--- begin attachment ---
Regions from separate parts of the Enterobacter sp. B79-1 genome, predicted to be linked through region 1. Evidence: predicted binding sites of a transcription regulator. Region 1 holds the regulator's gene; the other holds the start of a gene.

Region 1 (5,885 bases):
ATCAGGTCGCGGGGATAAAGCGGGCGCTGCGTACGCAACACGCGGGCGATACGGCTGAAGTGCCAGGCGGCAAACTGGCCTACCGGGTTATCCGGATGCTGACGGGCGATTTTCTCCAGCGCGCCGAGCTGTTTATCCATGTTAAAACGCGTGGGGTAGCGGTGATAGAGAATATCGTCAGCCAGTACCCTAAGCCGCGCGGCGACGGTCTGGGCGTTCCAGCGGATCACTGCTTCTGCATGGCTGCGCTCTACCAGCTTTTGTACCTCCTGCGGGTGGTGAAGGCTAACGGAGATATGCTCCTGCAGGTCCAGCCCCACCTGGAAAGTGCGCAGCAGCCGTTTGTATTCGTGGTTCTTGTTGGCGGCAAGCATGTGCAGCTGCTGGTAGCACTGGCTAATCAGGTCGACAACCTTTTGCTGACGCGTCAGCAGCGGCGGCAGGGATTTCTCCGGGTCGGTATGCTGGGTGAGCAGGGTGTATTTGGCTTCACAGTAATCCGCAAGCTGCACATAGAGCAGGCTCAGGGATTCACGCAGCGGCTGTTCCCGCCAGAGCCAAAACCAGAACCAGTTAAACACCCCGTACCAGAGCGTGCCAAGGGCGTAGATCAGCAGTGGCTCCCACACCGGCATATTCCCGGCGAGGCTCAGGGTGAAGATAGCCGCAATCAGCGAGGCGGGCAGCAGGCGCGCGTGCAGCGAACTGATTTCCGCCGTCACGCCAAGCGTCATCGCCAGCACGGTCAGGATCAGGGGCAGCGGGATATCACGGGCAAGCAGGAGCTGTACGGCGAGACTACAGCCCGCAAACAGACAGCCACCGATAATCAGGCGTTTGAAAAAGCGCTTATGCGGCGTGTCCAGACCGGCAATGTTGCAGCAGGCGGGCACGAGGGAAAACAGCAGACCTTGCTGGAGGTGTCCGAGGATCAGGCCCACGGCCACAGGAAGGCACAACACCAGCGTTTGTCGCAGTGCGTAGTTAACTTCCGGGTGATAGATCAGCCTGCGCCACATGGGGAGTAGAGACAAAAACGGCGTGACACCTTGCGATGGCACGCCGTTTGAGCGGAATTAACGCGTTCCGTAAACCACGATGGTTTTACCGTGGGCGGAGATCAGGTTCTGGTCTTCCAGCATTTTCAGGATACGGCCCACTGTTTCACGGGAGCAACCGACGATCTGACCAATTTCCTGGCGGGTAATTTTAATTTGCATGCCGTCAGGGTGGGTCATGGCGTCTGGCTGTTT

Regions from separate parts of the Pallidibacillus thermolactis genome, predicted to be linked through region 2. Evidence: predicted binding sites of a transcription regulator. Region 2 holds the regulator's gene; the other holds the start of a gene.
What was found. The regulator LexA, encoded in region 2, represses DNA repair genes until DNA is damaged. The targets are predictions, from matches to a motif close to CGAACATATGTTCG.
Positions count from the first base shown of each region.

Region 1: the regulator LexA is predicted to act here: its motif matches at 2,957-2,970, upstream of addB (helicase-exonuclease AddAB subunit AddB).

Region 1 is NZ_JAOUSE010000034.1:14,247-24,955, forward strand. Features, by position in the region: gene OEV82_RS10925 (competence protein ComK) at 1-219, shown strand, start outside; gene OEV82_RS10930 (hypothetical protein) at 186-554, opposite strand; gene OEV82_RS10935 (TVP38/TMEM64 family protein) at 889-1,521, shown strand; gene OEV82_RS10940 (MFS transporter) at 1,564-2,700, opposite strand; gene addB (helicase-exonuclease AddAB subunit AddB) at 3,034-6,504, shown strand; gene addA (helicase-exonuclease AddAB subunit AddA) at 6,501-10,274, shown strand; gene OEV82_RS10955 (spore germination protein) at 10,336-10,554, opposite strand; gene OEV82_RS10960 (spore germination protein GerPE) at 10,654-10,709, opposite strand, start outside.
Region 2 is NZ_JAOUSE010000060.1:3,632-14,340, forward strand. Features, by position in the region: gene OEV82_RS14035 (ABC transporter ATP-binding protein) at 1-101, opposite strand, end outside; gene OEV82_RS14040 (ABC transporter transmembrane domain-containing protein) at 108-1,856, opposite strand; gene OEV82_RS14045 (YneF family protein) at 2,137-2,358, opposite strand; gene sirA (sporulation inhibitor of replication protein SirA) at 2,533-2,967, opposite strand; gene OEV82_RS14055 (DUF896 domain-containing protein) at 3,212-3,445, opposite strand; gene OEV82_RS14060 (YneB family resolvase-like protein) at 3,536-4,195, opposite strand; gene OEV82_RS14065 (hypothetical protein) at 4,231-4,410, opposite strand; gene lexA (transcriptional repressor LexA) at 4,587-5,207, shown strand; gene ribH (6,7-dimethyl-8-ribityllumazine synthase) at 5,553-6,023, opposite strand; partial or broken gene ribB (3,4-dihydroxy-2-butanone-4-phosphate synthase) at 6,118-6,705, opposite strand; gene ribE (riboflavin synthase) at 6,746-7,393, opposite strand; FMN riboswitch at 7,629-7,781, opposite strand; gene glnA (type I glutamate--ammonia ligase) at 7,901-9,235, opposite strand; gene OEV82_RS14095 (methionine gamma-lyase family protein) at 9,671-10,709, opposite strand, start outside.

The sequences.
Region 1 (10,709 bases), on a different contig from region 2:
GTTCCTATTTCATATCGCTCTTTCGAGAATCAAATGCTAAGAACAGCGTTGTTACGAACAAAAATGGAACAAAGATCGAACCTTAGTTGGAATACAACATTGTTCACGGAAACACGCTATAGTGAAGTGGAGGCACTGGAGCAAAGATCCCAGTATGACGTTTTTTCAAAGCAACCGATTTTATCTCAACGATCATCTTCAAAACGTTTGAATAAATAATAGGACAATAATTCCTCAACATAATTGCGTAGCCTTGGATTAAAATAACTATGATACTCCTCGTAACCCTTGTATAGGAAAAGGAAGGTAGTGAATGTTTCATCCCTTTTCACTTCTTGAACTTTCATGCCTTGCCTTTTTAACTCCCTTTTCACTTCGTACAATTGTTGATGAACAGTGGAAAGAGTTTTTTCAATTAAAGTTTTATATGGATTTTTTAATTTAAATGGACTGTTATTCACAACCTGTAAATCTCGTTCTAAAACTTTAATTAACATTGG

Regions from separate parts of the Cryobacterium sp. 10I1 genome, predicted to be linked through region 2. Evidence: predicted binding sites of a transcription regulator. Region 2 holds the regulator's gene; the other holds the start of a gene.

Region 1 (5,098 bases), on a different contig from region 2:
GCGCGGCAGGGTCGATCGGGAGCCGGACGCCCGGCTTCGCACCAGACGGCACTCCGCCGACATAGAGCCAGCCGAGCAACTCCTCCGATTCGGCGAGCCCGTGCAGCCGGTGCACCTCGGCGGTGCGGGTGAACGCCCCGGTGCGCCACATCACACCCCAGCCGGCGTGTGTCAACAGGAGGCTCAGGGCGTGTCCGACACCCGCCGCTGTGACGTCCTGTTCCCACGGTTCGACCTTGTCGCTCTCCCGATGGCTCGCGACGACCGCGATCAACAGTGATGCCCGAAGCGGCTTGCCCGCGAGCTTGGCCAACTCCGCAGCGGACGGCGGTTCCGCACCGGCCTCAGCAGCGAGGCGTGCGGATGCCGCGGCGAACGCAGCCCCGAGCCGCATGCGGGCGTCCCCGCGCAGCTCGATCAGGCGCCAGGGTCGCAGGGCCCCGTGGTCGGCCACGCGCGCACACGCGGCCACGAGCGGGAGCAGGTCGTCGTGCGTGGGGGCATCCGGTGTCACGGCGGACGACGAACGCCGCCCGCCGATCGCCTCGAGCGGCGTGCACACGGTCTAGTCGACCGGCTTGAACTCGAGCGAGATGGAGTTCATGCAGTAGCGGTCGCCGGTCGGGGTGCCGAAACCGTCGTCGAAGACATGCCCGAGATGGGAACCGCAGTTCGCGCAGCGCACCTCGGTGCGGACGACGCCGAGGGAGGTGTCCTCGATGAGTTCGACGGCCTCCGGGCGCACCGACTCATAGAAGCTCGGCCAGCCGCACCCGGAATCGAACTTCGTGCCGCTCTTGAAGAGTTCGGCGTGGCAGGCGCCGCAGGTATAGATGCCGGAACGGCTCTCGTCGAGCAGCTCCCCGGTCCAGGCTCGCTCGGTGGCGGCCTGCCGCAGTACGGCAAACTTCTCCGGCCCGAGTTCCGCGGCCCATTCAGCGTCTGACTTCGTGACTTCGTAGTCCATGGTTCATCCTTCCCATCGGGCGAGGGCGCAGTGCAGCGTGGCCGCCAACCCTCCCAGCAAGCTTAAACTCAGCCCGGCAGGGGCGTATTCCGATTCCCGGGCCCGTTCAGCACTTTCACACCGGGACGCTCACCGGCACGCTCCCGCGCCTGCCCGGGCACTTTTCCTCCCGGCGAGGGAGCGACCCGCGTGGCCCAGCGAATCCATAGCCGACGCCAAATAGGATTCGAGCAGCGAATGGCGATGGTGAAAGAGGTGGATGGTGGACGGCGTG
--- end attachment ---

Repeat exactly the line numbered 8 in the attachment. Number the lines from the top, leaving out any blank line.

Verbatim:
Region 1 is NZ_JAOUSE010000034.1:14,247-24,955, forward strand. Features, by position in the region: gene OEV82_RS10925 (competence protein ComK) at 1-219, shown strand, start outside; gene OEV82_RS10930 (hypothetical protein) at 186-554, opposite strand; gene OEV82_RS10935 (TVP38/TMEM64 family protein) at 889-1,521, shown strand; gene OEV82_RS10940 (MFS transporter) at 1,564-2,700, opposite strand; gene addB (helicase-exonuclease AddAB subunit AddB) at 3,034-6,504, shown strand; gene addA (helicase-exonuclease AddAB subunit AddA) at 6,501-10,274, shown strand; gene OEV82_RS10955 (spore germination protein) at 10,336-10,554, opposite strand; gene OEV82_RS10960 (spore germination protein GerPE) at 10,654-10,709, opposite strand, start outside.